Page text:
|Crocus chrysantha 'Cream Beauty'|
Friends of mine who are woodworkers get a little tender about joinery—tender as in touchy, but also softhearted. They will stew and fret (and quite possibly even curse) over a mortise and tenon that doesn't nest together just right. If you don't notice their rabbets and dadoes they will be wounded to the core. And their rough, scarred hands will touch a well-made dovetail as if it were a newborn baby. End joints are well enough in their way, but to someone who loves wood for its own sake, they are poor substitutes for craftsmanship. They lack the strength and grace of interlocking connections.
It's funny that we use the word dovetail for both joinery and transitions. In joinery a dovetail brings two pieces of wood together firmly and permanently. Separate things become one unit. But a dovetail can also be fluid and ephemeral, the clean segue from one set of sounds or ideas or ways of doing things to the new ones that replace them.
When I worked in radio many years ago I loved the quest for the perfect segue, the transition that would make the pairing of two songs seem almost inevitable. Words didn't do it. The ideas they represent are too abstract to make strong links in a sonic art. The bridge needs to be musical: a shared timbre, a melodic riff, a rhythmic impulse that resonates between the old song and the new. Important as it is, the segue only lasts for a few seconds before disappearing into the flow of the music, speeding on its way through time.
I've been thinking about dovetails and transitions lately. I finished cleaning out the central bed, paring back the blue grama grass just as the crocuses came into their own.
Last year I wondered whether flowers that bloom halfway between the solstice and the equinox are really spring flowers or winter ones—whether they're signs of change on the horizon or just lovers of the cold, plain and simple. This year I'm seeing the crocuses more as the transition between winter and spring, a bridge that spans them both. Their timbre resonates with the straws and browns of last year's grasses and leaves, as well as with the warmth of a strengthening sun. They are as china-thin as a brittle winter wind or a delicate dawn sky in spring. Clean and spare, they fill the bare, spare places in the garden after the cutting back; clean and spare, they radiate freshness like the clean, fresh growth coming in. Winter fades out; spring fades in, with the crocuses making a graceful dovetail between them.
I also find myself thinking about joinery, though, and the way things become inextricably bound together. The sandhill cranes that winter along the Rio Grande are migrating, you see. They arrive in October, their calls echoing against the garden walls, when the fall-blooming crocuses open. When the spring crocuses bloom in February I know I will again hear a throaty purr above the garden and look up to see families and clans and nations of silvery, long-winged birds circling, wheeling, riding the thermals higher and higher, until with one mind they turn irrevocably to the north. And then they're gone. I miss them when they go. So when the crocuses open, I feel a small pang of sorrow on the cranes' behalf, because crocuses and cranes—they just go together.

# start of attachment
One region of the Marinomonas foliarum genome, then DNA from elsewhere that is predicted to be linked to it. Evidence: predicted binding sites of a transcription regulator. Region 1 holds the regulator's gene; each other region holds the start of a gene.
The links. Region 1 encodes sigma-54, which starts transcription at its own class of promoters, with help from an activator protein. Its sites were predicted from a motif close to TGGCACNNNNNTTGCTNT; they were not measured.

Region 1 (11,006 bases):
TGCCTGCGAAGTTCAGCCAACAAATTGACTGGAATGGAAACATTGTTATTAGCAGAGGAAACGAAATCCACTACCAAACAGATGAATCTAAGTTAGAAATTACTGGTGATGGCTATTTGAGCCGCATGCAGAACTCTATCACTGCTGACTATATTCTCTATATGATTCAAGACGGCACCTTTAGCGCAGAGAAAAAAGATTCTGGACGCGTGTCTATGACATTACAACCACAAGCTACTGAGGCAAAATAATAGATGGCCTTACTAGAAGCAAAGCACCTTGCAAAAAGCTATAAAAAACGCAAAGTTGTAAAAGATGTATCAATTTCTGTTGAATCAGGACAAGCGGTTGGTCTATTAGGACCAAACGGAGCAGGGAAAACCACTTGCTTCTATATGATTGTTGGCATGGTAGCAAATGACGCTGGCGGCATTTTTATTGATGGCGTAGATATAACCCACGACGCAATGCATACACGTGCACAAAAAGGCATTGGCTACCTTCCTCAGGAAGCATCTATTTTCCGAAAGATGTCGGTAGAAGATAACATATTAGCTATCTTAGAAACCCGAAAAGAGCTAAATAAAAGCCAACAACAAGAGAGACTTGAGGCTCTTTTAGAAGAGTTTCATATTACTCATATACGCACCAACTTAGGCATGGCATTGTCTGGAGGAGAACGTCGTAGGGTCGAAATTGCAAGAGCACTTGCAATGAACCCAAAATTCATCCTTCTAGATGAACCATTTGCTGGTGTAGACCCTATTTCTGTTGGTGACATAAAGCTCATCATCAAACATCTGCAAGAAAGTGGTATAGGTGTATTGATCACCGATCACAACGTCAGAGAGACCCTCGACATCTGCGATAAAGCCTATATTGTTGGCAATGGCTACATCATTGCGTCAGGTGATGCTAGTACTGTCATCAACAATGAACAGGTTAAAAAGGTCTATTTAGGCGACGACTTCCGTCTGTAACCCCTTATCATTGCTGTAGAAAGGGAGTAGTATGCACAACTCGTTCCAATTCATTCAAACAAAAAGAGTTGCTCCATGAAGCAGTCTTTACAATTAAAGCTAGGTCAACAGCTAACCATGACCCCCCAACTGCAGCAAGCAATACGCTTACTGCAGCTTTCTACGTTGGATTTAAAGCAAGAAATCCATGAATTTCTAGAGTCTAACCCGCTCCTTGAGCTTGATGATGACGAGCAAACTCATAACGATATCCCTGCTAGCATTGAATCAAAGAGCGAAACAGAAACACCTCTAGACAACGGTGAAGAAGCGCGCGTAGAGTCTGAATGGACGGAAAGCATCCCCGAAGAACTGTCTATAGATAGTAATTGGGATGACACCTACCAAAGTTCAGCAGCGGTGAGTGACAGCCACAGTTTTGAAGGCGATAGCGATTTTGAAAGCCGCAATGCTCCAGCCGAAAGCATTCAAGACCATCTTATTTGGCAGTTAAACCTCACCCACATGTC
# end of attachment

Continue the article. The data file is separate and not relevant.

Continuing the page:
You'd think the link between them would be one of simple association—simultaneous impressions butting up against each other like an end joint, not something to get all tender about. To my mind, though, the connection is stronger than that, more graceful, more finely crafted. Those migrating birds and rooted bulbs share features that interlock them together, no matter how intangibly: the way wings and petals both catch fire in the sun, turning translucent, iridescent; the way they cup themselves around the air. The way their fragility is deceptive: despite delicate bones and wings like china-thin petals the cranes will journey thousands of miles in the shadow of winter; the crocuses can endure biting winds and snow and still bloom at the next touch of sun. They are not like the tulips, holding out for a little more warmth, or the hummingbirds, waiting for nectar to flow. They respond to the changing season, the quickened pulse of the earth, the intensifying, vibrant message of the sun, with urgency—immediacy. For them the time to move is now. And the time is brief. We will enjoy them for just a few short days before they're gone.
Before they disappear into the flow of a new season, speeding on its way through time.